Now, this is the media that I'm used to
A Columbus OH paper responds to bills intended to expand self defense rights with a headline: "State lawmakers hope to pass a 'shoot first' bill" More below.
The article tells us: " It’s unclear whether Ohio’s proposed law would have helped alleged Worthington shooter Allen Davis." Looking up the guy's case shows that he fired warning shots to drive off some harmless teenage trespassers, then when they drove in the course of departing shot into their car and seriously injured one. OK, sounds like attempted murder/agg. assault material to me. But where would "castle doctrine" or "no retreat" have any effect on those? They hadn't entered his house, and he had no reason to fear they might inflict deadly harm upon him. He's guilty with or without the law.
A prosecutor says “You could have a neighbor who thinks he has an informal privilege to enter your home. He takes one step inside, and you blow him away,” Murphy said. “Under the bill, you’re immune from murder charges." If it's like the other Castle Doctrine bills, the requirement is that the intruder enter forcefully and illegally, so the neighbor would have believe he has an informal privilege to open your door with a battering ram or crowbar. Which is a bit much, even for neighbors you trust.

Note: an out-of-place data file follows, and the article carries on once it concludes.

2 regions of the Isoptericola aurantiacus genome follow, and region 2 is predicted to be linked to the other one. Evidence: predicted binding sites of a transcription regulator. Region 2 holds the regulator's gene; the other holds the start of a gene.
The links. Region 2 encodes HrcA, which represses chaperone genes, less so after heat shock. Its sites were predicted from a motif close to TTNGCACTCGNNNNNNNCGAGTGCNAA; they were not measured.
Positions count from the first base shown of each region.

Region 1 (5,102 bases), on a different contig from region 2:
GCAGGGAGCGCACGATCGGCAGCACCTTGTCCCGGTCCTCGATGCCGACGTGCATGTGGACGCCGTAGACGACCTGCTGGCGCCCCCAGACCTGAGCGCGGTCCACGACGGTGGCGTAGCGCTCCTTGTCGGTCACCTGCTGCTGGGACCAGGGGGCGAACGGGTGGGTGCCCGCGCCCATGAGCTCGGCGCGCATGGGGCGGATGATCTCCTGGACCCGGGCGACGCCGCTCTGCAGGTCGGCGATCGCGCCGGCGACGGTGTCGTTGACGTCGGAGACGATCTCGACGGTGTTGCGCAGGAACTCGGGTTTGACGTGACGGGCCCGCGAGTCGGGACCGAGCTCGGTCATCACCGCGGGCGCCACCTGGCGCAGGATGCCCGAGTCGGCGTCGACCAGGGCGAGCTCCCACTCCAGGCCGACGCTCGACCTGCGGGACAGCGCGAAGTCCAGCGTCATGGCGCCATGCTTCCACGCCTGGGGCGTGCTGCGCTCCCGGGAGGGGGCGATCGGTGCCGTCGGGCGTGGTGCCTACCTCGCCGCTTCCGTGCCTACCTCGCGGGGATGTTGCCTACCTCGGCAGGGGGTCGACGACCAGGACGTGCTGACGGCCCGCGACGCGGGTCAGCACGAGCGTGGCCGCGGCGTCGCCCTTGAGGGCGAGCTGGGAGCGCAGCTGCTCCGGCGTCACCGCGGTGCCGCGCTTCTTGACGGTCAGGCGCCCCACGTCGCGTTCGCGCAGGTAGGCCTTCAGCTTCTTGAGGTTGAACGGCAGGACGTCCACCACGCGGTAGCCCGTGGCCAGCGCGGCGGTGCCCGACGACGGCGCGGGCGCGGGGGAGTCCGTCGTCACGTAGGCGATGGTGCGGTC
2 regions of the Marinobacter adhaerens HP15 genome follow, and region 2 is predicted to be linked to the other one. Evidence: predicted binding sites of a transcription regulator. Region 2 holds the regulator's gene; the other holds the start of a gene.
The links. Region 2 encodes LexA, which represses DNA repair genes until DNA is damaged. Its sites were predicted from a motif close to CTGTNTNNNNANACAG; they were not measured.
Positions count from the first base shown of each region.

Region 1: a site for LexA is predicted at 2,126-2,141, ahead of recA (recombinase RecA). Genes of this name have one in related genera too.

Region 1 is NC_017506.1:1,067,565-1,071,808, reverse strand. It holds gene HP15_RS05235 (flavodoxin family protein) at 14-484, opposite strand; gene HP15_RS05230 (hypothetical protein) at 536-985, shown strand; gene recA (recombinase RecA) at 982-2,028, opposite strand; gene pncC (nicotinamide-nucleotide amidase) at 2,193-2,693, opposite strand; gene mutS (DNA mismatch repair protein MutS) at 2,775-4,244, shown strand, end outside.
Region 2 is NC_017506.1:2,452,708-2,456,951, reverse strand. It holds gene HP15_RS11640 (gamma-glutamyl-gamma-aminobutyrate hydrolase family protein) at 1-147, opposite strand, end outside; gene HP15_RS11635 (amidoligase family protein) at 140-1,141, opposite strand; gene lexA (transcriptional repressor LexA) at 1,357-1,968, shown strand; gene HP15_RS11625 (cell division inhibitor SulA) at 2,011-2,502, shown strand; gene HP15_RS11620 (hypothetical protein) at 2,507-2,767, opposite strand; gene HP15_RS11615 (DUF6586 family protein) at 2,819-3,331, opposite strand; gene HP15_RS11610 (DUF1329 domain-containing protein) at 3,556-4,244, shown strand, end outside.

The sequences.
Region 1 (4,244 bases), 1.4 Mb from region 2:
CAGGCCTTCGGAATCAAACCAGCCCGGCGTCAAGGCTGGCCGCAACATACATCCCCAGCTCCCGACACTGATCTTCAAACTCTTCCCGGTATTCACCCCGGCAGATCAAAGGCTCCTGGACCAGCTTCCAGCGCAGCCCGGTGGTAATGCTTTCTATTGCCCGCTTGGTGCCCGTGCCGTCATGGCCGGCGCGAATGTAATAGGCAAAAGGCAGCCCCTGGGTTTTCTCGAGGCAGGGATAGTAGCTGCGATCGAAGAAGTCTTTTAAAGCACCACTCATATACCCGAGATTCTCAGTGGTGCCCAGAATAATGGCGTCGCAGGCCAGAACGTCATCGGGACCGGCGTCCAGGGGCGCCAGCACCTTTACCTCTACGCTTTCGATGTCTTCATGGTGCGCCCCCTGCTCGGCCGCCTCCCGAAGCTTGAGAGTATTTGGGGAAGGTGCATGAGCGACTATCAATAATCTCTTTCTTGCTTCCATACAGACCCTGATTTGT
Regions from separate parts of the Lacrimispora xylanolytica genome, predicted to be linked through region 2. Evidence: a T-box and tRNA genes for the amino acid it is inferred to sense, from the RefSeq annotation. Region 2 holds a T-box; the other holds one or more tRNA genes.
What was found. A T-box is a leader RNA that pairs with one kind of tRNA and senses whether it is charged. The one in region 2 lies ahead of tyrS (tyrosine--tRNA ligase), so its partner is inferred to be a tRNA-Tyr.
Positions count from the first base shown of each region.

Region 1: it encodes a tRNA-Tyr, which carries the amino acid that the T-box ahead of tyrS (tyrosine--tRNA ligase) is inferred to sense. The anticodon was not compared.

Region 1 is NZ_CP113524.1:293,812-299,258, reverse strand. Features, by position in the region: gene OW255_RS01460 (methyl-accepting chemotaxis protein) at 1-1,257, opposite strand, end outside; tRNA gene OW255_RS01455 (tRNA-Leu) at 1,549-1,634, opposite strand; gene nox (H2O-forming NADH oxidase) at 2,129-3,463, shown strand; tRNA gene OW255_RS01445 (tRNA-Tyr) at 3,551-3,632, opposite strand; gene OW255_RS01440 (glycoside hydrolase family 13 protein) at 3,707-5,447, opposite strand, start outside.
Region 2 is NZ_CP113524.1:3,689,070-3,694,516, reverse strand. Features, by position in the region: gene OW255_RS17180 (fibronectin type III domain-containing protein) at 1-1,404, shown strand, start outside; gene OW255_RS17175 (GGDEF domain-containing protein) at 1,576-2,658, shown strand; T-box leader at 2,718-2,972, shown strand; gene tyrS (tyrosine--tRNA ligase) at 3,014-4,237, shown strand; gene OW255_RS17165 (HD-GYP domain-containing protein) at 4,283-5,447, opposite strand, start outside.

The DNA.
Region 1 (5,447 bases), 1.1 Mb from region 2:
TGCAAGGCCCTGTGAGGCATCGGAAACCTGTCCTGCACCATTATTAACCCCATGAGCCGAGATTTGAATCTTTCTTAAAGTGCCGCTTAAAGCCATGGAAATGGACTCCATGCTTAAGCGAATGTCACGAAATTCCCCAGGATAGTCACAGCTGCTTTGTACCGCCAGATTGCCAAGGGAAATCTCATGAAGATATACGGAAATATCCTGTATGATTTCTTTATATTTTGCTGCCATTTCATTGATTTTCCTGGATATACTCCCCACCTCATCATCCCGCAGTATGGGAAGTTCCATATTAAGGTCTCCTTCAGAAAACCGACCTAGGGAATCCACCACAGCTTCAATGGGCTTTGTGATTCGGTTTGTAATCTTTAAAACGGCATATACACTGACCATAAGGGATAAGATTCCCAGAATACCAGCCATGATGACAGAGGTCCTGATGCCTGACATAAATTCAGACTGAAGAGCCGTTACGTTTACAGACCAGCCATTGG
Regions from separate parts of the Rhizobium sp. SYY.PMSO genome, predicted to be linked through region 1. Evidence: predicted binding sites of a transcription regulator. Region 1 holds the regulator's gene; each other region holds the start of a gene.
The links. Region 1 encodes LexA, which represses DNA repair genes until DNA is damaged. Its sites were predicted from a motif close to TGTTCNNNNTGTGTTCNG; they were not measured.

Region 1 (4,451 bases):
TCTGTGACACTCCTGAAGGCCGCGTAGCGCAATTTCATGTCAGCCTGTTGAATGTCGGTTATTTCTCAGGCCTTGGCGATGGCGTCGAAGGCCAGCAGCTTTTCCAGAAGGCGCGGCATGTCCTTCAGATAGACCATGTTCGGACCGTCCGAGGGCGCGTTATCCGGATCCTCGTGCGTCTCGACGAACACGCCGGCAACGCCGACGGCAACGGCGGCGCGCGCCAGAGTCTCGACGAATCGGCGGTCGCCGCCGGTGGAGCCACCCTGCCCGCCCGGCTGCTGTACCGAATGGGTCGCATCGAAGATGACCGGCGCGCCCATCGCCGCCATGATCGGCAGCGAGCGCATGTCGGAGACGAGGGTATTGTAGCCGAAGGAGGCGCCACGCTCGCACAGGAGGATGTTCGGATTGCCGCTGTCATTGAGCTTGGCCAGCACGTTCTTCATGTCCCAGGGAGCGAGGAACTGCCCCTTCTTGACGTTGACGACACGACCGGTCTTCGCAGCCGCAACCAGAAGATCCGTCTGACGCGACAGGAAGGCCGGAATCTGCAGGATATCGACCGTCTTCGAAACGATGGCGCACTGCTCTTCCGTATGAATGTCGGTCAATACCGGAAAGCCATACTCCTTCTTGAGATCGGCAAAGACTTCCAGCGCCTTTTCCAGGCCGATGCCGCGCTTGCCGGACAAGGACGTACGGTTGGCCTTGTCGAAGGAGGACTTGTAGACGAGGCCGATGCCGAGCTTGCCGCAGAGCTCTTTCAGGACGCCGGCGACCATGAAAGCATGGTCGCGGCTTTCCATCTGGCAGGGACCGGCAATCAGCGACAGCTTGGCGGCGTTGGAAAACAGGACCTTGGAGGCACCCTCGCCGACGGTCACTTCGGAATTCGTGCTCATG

A supporter explains, "If there’s a home invasion, what are my obligations? Do I have to run to my safe room and cower behind the door?” (Actually, I might add, not, under current Ohio law. this 2005 case indicates Ohio does require retreat for use of deadly (but not nondeadly) force, but the requirement only applies outside of one's house.
Clue to reporter: "basically there has to be eminent harm or death to the homeowner" -- that's imminent, not eminent.